All Change at Bell Punch


As with most companies, Bell Punch Co. went through various developments, being taken over and being involved in takeovers.  The most significant of these occurred in the late 1950s to 1970s.


New Factory

By 1952, with the success of the mechanical calculators, extra production capacity was required.  Since the Uxbridge factory was fully loaded with the company's other products, with a shortage of suitable labour, and tight planning rules prevented expansion, a new factory was set up in Rodney Road, Portsmouth, to where production of mechanical Sumlock calculators was transferred in 1954[1].  This extra capacity soon proved inadequate and another industrial unit nearby on Rodney Road was required.  In the 1960s and 1970s the ANITA electronic calculators were manufactured here, and the production of mechanical calculators continued there until orders eventually petered out.  For a time in the 1960s the company required a third industrial unit across the road from the other two.


Lamson Industries take over

In December 1957 Lamson Industries acquired a controlling interest in Control Systems Ltd., the parent company of Bell Punch, from the widow of the proprietor, John Black.  The Lamson subsidiary Lamson Paragon had in fact already for some time been associated with Bell Punch.   Lamson allowed Bell Punch to continue to operate independently under its own management in Uxbridge.


Sumlock Comptometer Ltd.

Bell Punch mechanical calculators had often been incorrectly referred to as "Comptometers".   The Comptometer had actually been invented by the American Dorr Eugene Felt, patented in 1887, and was a trade name of the Felt & Tarrant Manufacturing Company, Chicago U.S.A.  In 1957 the name of the company was changed to Comptometer Corporation.

In the difficulties following the Second World War, Britain and the British Commonwealth put restrictions on the importation of many manufactured goods including Comptometers.  Sales to this area had previously been a profitable operation for the Felt & Tarrant Manufacturing Company, accounting for 25% of it's total production, and this loss from it's Chicago plant seriously affected the profitability there.

In 1960, following a management reorganisation, the operation of Comptometer Corporation in England, including the right to the Comptometer name, was sold to the Control Systems Ltd., which merged it with its own subsidiary to form Sumlock-Comptometer Ltd.[2]  Comptometer Corporation then contracted with Control Systems to have all its machines made by Control Systems in England and shipped back to the U.S.A.[3]  This resulted in all Comptometer production ceasing in Chicago in 1961.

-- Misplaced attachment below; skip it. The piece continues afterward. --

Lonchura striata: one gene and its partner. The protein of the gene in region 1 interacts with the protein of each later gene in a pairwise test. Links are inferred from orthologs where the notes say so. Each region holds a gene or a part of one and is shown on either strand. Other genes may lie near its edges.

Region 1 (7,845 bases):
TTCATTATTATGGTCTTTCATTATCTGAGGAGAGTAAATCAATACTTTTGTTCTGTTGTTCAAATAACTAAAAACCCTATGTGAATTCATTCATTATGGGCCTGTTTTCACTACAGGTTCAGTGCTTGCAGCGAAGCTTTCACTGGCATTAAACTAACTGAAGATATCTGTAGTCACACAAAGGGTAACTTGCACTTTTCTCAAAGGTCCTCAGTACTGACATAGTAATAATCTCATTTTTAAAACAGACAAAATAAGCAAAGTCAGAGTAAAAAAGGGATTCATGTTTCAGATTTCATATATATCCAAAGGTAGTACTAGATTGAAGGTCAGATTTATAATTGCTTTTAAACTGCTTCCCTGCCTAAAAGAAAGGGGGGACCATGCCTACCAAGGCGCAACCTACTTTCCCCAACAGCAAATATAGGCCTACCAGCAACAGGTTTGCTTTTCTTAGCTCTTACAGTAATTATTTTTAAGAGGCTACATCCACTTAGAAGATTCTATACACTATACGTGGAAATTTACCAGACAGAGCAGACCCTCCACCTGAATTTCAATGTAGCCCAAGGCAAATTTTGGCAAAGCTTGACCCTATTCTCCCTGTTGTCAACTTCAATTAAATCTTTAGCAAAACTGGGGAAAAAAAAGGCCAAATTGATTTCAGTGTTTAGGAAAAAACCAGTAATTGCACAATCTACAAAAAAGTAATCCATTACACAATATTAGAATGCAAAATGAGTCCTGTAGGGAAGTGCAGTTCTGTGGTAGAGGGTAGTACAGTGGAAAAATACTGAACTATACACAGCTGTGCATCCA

The two companies were fully integrated on 1st. January 1961 under the name Sumlock-Comptometer Ltd.

The magazine of Control Systems Ltd. (the parent company of Bell Punch) explained these changes[4]:


We are pleased to announce that the Control Systems international sales organisation for marketing our adding and calculating machines has been considerably strengthened recently by the addition of a wealth of experience and expertise in the calculating machine field.

   This came about as a result of the formal arrangements made in June last year with Comptometer Corporation of Chicago, U.S.A.  Resulting from these it was agreed that in the United States the future sale of Bell Punch manufactured adding and calculating machines should be in the capable hands of the extensive Comptometer organisation.  Similar arrangements were applied in Canada.

   In the United Kingdom, where formerly Comptometer Ltd (Great Britain) and Sumlock Ltd had worked in competition, the two companies became associated to operate as one much larger organisation called Sumlock Comptometer Ltd.  The fusion of the two companies is now complete in every way, personnel, administration, premises, servicing and operator training facilities all being brought together, as well as the full sales policy, direction and effort.  This process occupied the last seven months of 1960, during which the two Companies, although then both members of the Control Systems Group, continued to operate competitively.  It was remarkable how few difficulties and embarrassments with customers arose during this interim period, and the way was smoothly paved for complete integration on 1st January, 1961.  Mr. R. Walter is Managing Director of Sumlock Comptometer Ltd.

Sumlock Comptomter merger